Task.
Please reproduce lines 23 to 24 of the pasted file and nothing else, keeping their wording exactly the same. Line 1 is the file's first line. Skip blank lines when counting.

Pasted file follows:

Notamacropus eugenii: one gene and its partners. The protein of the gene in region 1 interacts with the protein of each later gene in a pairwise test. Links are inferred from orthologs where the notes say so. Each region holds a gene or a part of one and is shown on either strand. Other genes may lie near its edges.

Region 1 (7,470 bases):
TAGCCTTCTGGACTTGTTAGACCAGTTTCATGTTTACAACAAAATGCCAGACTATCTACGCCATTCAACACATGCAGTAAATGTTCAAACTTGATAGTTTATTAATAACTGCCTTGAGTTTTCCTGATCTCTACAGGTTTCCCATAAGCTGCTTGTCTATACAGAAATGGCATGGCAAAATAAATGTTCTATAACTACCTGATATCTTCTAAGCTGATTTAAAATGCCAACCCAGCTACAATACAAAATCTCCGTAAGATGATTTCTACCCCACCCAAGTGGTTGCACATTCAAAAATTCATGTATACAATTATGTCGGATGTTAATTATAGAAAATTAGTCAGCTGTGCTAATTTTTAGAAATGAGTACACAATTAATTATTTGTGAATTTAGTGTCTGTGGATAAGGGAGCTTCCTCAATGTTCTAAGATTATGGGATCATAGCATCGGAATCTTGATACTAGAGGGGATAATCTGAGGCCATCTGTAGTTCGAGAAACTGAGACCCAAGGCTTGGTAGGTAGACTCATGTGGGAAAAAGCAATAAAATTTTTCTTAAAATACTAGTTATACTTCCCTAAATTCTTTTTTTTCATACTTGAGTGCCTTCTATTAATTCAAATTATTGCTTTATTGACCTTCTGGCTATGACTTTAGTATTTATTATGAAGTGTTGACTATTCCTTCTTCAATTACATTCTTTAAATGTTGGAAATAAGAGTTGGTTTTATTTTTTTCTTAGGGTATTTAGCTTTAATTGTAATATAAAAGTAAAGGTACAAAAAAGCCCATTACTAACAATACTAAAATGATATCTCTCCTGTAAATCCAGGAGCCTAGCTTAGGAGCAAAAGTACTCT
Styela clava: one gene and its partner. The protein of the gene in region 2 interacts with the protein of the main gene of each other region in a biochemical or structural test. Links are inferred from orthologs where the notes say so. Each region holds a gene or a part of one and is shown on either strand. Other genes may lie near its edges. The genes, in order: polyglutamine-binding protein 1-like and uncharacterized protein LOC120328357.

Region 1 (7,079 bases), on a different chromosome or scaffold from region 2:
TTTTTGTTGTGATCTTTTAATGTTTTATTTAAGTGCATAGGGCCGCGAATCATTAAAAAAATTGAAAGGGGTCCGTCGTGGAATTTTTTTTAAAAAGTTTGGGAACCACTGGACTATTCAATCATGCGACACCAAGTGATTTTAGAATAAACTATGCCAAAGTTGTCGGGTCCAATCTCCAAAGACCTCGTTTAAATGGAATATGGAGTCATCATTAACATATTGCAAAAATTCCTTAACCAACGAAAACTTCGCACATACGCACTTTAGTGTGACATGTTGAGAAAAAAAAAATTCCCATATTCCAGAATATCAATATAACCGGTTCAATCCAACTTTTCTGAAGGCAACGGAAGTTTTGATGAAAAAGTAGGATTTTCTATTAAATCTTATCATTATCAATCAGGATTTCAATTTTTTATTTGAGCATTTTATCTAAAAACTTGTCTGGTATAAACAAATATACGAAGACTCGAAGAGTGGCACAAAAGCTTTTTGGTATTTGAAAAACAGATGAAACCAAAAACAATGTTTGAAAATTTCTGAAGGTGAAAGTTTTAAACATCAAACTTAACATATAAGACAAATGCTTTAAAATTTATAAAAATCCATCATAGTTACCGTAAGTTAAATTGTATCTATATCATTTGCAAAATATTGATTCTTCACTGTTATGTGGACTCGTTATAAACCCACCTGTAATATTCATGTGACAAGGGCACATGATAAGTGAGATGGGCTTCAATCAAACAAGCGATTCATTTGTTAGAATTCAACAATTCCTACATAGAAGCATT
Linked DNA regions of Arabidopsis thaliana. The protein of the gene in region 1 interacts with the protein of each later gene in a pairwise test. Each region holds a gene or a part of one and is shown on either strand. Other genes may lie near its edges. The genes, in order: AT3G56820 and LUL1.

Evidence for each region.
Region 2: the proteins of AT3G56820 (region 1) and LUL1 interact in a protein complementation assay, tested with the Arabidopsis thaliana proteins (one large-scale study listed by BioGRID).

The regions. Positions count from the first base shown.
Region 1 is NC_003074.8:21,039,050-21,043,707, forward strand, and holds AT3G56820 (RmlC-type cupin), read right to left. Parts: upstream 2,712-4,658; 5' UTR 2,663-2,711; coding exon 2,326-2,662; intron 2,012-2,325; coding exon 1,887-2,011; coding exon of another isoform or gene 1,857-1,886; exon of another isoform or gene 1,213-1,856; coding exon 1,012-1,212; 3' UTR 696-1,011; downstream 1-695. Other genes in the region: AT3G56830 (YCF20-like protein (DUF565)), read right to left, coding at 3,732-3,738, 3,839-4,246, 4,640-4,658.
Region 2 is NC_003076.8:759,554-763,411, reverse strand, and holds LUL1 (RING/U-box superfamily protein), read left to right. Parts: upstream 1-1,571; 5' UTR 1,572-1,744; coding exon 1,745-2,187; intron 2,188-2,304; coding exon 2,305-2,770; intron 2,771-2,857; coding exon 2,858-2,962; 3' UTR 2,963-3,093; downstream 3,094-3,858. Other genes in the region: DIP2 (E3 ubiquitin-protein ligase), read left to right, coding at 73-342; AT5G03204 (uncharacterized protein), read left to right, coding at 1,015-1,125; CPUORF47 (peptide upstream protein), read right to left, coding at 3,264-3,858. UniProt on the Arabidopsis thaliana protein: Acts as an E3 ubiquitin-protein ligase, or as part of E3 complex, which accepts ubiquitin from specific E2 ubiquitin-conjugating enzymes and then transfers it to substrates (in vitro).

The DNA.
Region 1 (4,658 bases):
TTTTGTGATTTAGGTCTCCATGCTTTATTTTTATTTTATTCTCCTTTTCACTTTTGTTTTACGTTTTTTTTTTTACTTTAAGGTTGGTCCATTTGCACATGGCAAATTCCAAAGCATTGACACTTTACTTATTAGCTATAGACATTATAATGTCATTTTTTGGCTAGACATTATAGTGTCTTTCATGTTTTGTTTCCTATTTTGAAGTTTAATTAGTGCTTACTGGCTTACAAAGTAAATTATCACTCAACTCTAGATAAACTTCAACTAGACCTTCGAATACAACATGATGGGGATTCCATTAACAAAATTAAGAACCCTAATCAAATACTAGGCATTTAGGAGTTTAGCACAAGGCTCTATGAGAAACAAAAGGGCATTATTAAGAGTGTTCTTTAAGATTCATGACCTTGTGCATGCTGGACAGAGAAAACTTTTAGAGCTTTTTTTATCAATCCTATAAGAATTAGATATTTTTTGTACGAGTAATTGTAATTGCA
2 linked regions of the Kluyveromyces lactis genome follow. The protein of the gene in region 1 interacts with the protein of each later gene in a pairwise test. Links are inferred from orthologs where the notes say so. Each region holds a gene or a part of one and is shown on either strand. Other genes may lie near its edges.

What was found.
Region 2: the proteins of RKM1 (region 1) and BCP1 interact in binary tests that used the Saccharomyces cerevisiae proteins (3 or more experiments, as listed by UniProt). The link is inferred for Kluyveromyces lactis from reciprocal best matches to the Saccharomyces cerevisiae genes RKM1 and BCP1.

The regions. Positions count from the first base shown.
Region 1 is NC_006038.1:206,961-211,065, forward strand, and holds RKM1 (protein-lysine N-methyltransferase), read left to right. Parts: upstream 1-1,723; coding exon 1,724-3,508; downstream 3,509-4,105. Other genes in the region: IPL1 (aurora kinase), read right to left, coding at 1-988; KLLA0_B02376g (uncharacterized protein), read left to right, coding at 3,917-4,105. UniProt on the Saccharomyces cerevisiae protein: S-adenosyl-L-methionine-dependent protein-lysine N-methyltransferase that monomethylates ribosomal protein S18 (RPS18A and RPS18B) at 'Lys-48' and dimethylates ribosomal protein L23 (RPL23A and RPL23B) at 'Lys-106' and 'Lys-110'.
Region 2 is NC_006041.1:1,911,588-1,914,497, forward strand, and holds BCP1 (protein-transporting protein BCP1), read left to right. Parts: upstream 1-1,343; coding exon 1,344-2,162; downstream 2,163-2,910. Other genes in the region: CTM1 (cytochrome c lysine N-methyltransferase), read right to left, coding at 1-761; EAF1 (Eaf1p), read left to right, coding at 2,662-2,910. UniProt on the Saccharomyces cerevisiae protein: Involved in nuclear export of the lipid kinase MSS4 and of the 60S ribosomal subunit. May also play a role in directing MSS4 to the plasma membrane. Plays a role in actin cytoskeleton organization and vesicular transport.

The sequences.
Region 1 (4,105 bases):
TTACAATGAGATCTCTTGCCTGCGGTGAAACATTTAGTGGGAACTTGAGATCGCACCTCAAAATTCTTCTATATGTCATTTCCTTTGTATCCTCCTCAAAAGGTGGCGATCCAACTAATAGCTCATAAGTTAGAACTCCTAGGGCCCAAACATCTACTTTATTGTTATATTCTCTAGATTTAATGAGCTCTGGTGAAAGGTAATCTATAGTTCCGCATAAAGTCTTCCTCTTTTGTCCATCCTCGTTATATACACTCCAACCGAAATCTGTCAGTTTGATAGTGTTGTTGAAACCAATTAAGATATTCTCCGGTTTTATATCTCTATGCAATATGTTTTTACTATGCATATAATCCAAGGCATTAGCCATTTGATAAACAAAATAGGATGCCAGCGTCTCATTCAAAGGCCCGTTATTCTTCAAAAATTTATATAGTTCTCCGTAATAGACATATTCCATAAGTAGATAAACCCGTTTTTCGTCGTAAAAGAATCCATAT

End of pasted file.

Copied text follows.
Region 1 (4,105 bases):
TTACAATGAGATCTCTTGCCTGCGGTGAAACATTTAGTGGGAACTTGAGATCGCACCTCAAAATTCTTCTATATGTCATTTCCTTTGTATCCTCCTCAAAAGGTGGCGATCCAACTAATAGCTCATAAGTTAGAACTCCTAGGGCCCAAACATCTACTTTATTGTTATATTCTCTAGATTTAATGAGCTCTGGTGAAAGGTAATCTATAGTTCCGCATAAAGTCTTCCTCTTTTGTCCATCCTCGTTATATACACTCCAACCGAAATCTGTCAGTTTGATAGTGTTGTTGAAACCAATTAAGATATTCTCCGGTTTTATATCTCTATGCAATATGTTTTTACTATGCATATAATCCAAGGCATTAGCCATTTGATAAACAAAATAGGATGCCAGCGTCTCATTCAAAGGCCCGTTATTCTTCAAAAATTTATATAGTTCTCCGTAATAGACATATTCCATAAGTAGATAAACCCGTTTTTCGTCGTAAAAGAATCCATAT